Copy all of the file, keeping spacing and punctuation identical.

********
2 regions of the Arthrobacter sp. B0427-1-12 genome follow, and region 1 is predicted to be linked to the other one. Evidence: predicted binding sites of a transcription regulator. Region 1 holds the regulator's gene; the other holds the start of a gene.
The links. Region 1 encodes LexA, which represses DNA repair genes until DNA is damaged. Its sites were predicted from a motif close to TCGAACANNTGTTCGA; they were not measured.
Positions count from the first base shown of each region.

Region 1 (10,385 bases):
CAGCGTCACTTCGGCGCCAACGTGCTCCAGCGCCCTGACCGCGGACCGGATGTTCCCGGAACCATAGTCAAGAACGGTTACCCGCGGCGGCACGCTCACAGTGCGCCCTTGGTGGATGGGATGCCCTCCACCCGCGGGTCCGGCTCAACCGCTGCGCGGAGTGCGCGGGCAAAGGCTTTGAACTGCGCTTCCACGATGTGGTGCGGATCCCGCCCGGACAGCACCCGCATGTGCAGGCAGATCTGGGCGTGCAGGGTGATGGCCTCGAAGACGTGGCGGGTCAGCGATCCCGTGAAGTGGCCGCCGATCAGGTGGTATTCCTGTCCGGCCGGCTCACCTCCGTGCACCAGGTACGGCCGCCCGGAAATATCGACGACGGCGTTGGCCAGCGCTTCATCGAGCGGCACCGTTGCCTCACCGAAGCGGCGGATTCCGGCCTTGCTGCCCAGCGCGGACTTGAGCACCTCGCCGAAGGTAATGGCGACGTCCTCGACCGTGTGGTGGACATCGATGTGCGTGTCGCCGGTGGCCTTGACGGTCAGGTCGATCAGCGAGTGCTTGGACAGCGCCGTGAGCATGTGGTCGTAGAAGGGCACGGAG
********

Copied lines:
2 regions of the Arthrobacter sp. B0427-1-12 genome follow, and region 1 is predicted to be linked to the other one. Evidence: predicted binding sites of a transcription regulator. Region 1 holds the regulator's gene; the other holds the start of a gene.
The links. Region 1 encodes LexA, which represses DNA repair genes until DNA is damaged. Its sites were predicted from a motif close to TCGAACANNTGTTCGA; they were not measured.
Positions count from the first base shown of each region.

Region 1 (10,385 bases):
CAGCGTCACTTCGGCGCCAACGTGCTCCAGCGCCCTGACCGCGGACCGGATGTTCCCGGAACCATAGTCAAGAACGGTTACCCGCGGCGGCACGCTCACAGTGCGCCCTTGGTGGATGGGATGCCCTCCACCCGCGGGTCCGGCTCAACCGCTGCGCGGAGTGCGCGGGCAAAGGCTTTGAACTGCGCTTCCACGATGTGGTGCGGATCCCGCCCGGACAGCACCCGCATGTGCAGGCAGATCTGGGCGTGCAGGGTGATGGCCTCGAAGACGTGGCGGGTCAGCGATCCCGTGAAGTGGCCGCCGATCAGGTGGTATTCCTGTCCGGCCGGCTCACCTCCGTGCACCAGGTACGGCCGCCCGGAAATATCGACGACGGCGTTGGCCAGCGCTTCATCGAGCGGCACCGTTGCCTCACCGAAGCGGCGGATTCCGGCCTTGCTGCCCAGCGCGGACTTGAGCACCTCGCCGAAGGTAATGGCGACGTCCTCGACCGTGTGGTGGACATCGATGTGCGTGTCGCCGGTGGCCTTGACGGTCAGGTCGATCAGCGAGTGCTTGGACAGCGCCGTGAGCATGTGGTCGTAGAAGGGCACGGAG